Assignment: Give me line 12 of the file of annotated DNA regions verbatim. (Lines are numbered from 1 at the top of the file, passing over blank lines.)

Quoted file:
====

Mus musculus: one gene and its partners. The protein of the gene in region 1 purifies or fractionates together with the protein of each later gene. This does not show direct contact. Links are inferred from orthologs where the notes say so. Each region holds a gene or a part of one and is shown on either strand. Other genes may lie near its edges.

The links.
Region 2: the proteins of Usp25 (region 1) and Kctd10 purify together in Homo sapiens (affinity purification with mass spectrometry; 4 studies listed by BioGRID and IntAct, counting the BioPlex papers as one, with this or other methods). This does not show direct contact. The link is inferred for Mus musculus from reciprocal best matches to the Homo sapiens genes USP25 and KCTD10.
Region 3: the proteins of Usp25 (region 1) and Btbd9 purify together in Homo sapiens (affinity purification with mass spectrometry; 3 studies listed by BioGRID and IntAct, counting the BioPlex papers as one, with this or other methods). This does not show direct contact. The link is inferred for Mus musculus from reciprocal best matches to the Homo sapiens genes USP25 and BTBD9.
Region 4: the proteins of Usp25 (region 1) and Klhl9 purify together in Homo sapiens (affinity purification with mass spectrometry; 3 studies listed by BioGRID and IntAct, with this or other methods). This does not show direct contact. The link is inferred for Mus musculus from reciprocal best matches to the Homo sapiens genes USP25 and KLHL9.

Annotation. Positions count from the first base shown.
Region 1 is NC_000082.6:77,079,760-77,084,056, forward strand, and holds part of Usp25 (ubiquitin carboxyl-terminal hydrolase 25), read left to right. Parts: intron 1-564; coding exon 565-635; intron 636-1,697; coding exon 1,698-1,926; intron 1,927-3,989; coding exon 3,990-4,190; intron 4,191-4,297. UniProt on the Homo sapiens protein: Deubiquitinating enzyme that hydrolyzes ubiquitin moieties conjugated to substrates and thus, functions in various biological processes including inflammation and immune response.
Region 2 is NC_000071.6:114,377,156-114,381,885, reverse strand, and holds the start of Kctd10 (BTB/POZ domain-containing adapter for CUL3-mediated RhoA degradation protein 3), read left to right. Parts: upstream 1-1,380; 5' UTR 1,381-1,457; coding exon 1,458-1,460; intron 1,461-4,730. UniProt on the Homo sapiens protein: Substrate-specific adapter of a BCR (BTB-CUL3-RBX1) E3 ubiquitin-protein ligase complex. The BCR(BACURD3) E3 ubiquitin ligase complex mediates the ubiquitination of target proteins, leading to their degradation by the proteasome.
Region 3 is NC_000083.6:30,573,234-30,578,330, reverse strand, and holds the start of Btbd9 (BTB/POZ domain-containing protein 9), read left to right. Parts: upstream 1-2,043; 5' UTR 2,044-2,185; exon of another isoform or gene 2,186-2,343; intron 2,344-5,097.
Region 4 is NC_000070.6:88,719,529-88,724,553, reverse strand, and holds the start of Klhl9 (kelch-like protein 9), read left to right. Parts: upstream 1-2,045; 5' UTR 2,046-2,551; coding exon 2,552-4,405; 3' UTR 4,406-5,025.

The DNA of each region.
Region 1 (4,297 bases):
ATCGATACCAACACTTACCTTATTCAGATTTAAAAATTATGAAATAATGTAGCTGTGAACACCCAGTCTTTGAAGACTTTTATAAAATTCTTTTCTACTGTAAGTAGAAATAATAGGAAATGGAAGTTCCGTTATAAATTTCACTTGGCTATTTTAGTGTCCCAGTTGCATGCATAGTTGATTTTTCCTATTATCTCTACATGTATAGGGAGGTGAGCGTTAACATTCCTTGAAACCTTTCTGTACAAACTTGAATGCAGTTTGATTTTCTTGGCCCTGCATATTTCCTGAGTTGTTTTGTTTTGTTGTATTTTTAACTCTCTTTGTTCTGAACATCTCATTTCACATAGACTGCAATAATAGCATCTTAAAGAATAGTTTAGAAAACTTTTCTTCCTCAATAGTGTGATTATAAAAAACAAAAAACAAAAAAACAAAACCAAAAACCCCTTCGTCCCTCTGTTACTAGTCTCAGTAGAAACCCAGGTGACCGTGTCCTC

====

Region 1 (4,297 bases):